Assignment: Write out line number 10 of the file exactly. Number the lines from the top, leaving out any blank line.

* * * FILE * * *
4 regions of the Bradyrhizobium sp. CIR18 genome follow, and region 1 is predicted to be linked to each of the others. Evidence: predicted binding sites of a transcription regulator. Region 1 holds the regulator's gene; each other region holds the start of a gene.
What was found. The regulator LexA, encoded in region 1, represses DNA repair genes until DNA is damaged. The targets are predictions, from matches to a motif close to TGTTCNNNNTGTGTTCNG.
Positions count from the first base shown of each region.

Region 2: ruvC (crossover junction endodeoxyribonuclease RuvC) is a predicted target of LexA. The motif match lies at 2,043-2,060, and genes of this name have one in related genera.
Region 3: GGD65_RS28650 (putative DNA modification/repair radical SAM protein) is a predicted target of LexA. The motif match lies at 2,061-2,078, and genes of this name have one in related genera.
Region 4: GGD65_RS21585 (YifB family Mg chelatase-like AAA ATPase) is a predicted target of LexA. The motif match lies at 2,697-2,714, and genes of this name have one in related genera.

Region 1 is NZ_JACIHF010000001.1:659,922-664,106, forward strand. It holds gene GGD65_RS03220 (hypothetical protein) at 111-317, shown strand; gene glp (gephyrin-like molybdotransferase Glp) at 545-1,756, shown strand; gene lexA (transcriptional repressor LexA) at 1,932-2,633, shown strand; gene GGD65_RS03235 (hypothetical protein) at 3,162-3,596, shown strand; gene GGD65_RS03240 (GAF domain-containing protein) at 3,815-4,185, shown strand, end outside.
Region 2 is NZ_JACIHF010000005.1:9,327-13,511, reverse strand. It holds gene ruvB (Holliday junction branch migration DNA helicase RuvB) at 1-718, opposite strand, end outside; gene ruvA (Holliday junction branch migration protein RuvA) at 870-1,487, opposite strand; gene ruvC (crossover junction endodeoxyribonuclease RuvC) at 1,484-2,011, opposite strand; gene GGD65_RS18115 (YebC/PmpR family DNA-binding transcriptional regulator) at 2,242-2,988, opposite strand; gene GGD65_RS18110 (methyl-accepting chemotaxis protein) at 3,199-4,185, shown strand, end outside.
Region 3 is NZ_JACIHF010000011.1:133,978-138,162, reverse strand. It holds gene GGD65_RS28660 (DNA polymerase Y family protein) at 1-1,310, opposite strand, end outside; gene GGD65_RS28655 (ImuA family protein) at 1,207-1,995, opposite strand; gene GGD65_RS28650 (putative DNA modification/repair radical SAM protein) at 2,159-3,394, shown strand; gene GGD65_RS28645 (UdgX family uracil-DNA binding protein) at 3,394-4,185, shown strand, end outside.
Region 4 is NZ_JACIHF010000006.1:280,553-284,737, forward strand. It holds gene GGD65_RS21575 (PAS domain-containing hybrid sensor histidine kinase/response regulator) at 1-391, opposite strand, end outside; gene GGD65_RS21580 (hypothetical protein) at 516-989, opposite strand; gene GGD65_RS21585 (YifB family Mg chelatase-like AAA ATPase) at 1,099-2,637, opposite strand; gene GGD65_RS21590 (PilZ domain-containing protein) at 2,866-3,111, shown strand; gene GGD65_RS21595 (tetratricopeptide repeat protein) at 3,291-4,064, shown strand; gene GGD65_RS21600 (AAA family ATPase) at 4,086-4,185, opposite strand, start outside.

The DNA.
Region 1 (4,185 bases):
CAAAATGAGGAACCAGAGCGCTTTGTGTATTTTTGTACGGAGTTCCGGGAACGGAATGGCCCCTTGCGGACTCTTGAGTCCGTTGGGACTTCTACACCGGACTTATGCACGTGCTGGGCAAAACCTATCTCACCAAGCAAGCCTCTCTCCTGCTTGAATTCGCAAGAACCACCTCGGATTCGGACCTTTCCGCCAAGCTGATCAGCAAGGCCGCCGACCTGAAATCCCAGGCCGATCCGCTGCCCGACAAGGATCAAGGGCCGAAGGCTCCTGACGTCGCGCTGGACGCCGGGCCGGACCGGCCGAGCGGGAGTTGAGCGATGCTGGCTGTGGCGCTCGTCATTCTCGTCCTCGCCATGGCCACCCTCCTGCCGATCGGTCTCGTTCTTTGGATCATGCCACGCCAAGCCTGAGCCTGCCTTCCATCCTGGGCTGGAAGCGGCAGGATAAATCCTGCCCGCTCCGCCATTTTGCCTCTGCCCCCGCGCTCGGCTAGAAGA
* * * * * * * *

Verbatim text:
Region 4 is NZ_JACIHF010000006.1:280,553-284,737, forward strand. It holds gene GGD65_RS21575 (PAS domain-containing hybrid sensor histidine kinase/response regulator) at 1-391, opposite strand, end outside; gene GGD65_RS21580 (hypothetical protein) at 516-989, opposite strand; gene GGD65_RS21585 (YifB family Mg chelatase-like AAA ATPase) at 1,099-2,637, opposite strand; gene GGD65_RS21590 (PilZ domain-containing protein) at 2,866-3,111, shown strand; gene GGD65_RS21595 (tetratricopeptide repeat protein) at 3,291-4,064, shown strand; gene GGD65_RS21600 (AAA family ATPase) at 4,086-4,185, opposite strand, start outside.